Source: John Peters, Department of Soil Science, University of Wisconsin Soil test data from over five million samples collected from Wisconsin farmland and analyzed by both public and private Wisconsin Department of Agriculture, Trade and Consumer Protection certified soil testing laboratories has been summarized every 3 to 5 years since 1964. Summarizing soil test data is useful for not only identifying broad fertility trends, but also for evaluating fertilizer, lime and manure management practices, isolating areas of unique, localized fertility conditions requiring special management and for identifying soil areas having a potential for a high environmental risk to water quality.
Available P and K (Bray-1), along with other soil test parameters were recently summarized for approximately 1,080,000 soils tested during 2005-09. This represents approximately a 58 percent increase in samples compared to the 2000-04 summary period. Nearly 90 percent of these were in the medium and fine texture category and approximately 9 percent were coarse-textured soils. The balance was made up of organic soils and red soils from eastern Wisconsin.
Average soil test P for all Wisconsin farm soils decreased from 53 ppm in 2000-04 to 51 ppm in this 2005-09 summary period. Applying no more than the recommended rates of phosphate fertilizer and/or crediting manure nutrients have become more common practices on Wisconsin farms and is reflected by this change in the long term trend which has seen increasing soil test P levels. For the past five years, 54 of 72 Wisconsin counties had either no increase or a decrease in soil test P after regular upward trends in soil P levels in the state since 1964.
The average soil test P for the coarse textured soils was 80 ppm as compared to the medium/fine-textured soils where the average was 50 ppm. The counties where soils are intensively managed for potato production had the highest soil P levels. Optimum soil test P levels required by potato and processing crops grown on coarse-textured soils can be considerably greater than for most other agronomic crops. There were some large changes in these counties including a 53 ppm decrease in the average for Oneida County and 45 ppm increase in Portage County. Soil test P changes in counties that predominantly contain medium and fine textured soils were relatively minor (5-10 ppm) by comparison.
Soil test K for all soils in the summary has decreased from 134 ppm in 2000-04 to 126 ppm in this 2005-09 summary period. This is the lowest average level since the 1982-85 summary period where the average was 124 ppm. At the time of the first summary in 1964-67, average soil test K was 83 ppm. Increases in soil test K were relatively high (averaging 7 ppm per summary period) beginning with the 1964-67 summary period until the 1995-99 summary period. During the last two five-year summary periods, the change has been of this same magnitude but in the opposite direction going from 141 ppm to 134 ppm and now to 126 ppm. Most counties have average soil K values on the upper end of the optimum level for corn (71-130 ppm) and alfalfa (71-140 ppm) production or somewhat above the optimum level. At optimum soil test levels, the amount of recommended potash is equivalent to crop removal. The average soil test K for coarse-textured soils is 103 ppm compared to 128 ppm for medium and fine textured soils. This reflects the lower CEC on these sandy soils and the higher potential for rapid change under intensive cropping. Either a decrease or no change in average soil K level was seen in 63 of the 72 counties after regular upward trends until about 10 years ago.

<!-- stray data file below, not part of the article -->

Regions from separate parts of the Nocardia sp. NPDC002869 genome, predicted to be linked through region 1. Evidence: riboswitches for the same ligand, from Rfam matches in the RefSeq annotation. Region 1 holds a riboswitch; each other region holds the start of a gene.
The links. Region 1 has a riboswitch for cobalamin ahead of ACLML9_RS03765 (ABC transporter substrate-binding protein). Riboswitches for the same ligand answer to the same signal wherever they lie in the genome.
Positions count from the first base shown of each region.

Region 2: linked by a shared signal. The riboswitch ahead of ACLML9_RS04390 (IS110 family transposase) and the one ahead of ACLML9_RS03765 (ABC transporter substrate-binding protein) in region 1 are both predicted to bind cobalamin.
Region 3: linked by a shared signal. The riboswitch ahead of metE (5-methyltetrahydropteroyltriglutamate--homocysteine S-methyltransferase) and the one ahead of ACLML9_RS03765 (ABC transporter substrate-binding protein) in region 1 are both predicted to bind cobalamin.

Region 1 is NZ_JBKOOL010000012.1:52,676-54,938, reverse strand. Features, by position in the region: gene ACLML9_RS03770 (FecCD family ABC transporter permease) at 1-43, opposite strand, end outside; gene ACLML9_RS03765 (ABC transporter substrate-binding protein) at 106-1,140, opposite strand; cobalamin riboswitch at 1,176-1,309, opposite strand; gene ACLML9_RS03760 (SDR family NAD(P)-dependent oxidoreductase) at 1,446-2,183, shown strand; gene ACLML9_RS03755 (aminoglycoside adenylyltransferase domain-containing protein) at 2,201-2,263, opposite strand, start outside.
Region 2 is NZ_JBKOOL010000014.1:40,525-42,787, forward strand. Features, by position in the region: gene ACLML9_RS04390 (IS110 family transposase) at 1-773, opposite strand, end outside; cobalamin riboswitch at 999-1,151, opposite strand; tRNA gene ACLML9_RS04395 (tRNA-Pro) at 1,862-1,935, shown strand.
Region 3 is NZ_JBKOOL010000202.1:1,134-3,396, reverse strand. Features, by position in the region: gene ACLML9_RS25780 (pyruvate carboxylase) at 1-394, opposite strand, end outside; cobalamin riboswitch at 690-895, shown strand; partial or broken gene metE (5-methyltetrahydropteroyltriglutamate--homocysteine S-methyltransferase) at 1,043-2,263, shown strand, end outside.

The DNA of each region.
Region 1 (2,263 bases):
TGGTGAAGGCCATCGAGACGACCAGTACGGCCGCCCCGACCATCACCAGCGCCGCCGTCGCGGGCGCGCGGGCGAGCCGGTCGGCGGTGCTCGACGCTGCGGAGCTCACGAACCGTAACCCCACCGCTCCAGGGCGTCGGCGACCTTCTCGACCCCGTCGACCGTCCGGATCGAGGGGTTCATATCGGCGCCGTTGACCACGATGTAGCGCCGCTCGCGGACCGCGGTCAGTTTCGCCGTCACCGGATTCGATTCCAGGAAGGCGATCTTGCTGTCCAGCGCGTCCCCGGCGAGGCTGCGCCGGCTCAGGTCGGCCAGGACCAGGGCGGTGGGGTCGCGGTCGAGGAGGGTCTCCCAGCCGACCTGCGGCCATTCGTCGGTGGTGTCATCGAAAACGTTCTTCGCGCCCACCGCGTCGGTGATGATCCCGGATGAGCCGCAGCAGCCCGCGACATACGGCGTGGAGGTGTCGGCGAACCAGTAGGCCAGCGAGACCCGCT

The changes in soil test P and K show widespread adoption of sound fertility management practices necessary for profitable crop production as well as good environmental stewardship. The trend toward a reduction in soil test P and K seen in many counties is encouraging evidence that nutrient management planning is being implemented on more acres. Continuing to monitor soil test data will help educators and farm advisors develop strategies necessary for Wisconsin farmers to maximize crop production while recognizing and minimizing environmental concerns. However, only good, representative sampling and testing of individual fields can provide growers with the data needed to make informed nutrient application decisions to achieve economically optimum yields while minimizing environmental impacts. You may access a searchable data base for Wisconsin soil test results at http://uwlab.soils.wisc.edu/soilsummary/
Data available includes annual results by county and individual soil test parameters from 1995-2009 and by county for each summary period from 1974-2009. You can also find state-wide maps for the various soil test parameters summarized back to 1974 and detailed maps for 1995-2009.
Soil test data from over five million samples collected from Wisconsin farmland and analyzed by both public and private Wisconsin Department of Agriculture, Trade and Consumer Protection certified soil testing laboratories has been summarized every 3 to 5 years since 1964. Summarizing soil test data is useful for not only identifying broad fertility trends, but also for evaluating fertilizer, lime and manure management practices, isolating areas of unique, localized fertility conditions requiring special management and for identifying soil areas having a potential for a high environmental risk to water quality.